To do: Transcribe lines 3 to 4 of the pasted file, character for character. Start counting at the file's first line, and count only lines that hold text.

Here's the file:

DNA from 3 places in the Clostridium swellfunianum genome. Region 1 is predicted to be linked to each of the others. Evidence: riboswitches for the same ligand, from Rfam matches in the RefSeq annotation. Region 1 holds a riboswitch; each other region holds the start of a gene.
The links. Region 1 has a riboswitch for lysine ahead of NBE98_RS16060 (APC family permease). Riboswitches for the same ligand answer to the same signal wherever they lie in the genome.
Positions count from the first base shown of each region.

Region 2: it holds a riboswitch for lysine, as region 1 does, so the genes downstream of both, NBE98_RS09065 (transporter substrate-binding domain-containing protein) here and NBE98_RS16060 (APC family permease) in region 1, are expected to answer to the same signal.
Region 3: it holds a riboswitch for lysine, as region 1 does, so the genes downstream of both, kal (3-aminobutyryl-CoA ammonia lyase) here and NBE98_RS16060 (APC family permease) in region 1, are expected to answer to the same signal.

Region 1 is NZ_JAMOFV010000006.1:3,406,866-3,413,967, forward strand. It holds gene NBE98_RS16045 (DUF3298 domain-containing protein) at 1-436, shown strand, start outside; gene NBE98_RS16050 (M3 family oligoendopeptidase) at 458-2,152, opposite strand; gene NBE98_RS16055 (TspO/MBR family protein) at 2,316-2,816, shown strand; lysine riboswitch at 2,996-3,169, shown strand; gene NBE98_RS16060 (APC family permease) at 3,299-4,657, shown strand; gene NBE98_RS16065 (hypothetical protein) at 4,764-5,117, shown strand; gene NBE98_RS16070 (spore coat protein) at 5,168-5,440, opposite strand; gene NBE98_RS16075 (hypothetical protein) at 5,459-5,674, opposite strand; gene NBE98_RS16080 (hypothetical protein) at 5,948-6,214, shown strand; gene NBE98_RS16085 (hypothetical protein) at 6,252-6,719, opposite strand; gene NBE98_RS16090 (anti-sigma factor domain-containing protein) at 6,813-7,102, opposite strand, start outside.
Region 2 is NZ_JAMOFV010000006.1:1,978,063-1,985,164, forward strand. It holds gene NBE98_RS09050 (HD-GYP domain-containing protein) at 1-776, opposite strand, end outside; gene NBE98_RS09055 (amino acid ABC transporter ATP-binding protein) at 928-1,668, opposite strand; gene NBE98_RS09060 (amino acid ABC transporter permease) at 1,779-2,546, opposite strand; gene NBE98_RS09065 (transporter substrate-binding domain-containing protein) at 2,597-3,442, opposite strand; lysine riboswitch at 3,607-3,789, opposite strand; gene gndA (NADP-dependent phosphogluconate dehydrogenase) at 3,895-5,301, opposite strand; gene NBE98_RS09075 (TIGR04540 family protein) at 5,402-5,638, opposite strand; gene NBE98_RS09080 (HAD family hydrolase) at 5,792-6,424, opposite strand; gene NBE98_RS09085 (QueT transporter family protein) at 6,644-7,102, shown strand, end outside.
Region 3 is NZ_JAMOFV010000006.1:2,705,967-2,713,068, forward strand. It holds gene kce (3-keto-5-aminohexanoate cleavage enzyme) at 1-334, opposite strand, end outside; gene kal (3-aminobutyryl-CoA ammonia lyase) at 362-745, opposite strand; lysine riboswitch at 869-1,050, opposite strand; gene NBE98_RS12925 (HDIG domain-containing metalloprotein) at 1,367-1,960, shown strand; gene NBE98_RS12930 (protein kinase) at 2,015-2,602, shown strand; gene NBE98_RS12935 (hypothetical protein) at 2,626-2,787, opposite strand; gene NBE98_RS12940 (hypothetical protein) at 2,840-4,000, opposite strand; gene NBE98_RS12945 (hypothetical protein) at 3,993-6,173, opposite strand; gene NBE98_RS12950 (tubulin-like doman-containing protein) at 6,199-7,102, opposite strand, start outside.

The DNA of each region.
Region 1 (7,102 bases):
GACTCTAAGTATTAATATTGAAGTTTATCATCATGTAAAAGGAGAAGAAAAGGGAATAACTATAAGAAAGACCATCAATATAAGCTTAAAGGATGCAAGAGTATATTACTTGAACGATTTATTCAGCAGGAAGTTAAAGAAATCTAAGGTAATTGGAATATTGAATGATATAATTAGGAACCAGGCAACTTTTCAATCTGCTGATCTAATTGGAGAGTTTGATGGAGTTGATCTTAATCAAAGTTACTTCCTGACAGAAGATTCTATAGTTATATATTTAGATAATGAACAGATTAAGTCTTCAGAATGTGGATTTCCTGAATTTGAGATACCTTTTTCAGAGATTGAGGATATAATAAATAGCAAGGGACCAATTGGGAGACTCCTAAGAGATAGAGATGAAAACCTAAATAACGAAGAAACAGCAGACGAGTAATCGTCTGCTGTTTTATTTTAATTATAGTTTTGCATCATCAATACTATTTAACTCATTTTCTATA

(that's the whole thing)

Positions count from the first base shown of each region.

Region 2: it holds a riboswitch for lysine, as region 1 does, so the genes downstream of both, NBE98_RS09065 (transporter substrate-binding domain-containing protein) here and NBE98_RS16060 (APC family permease) in region 1, are expected to answer to the same signal.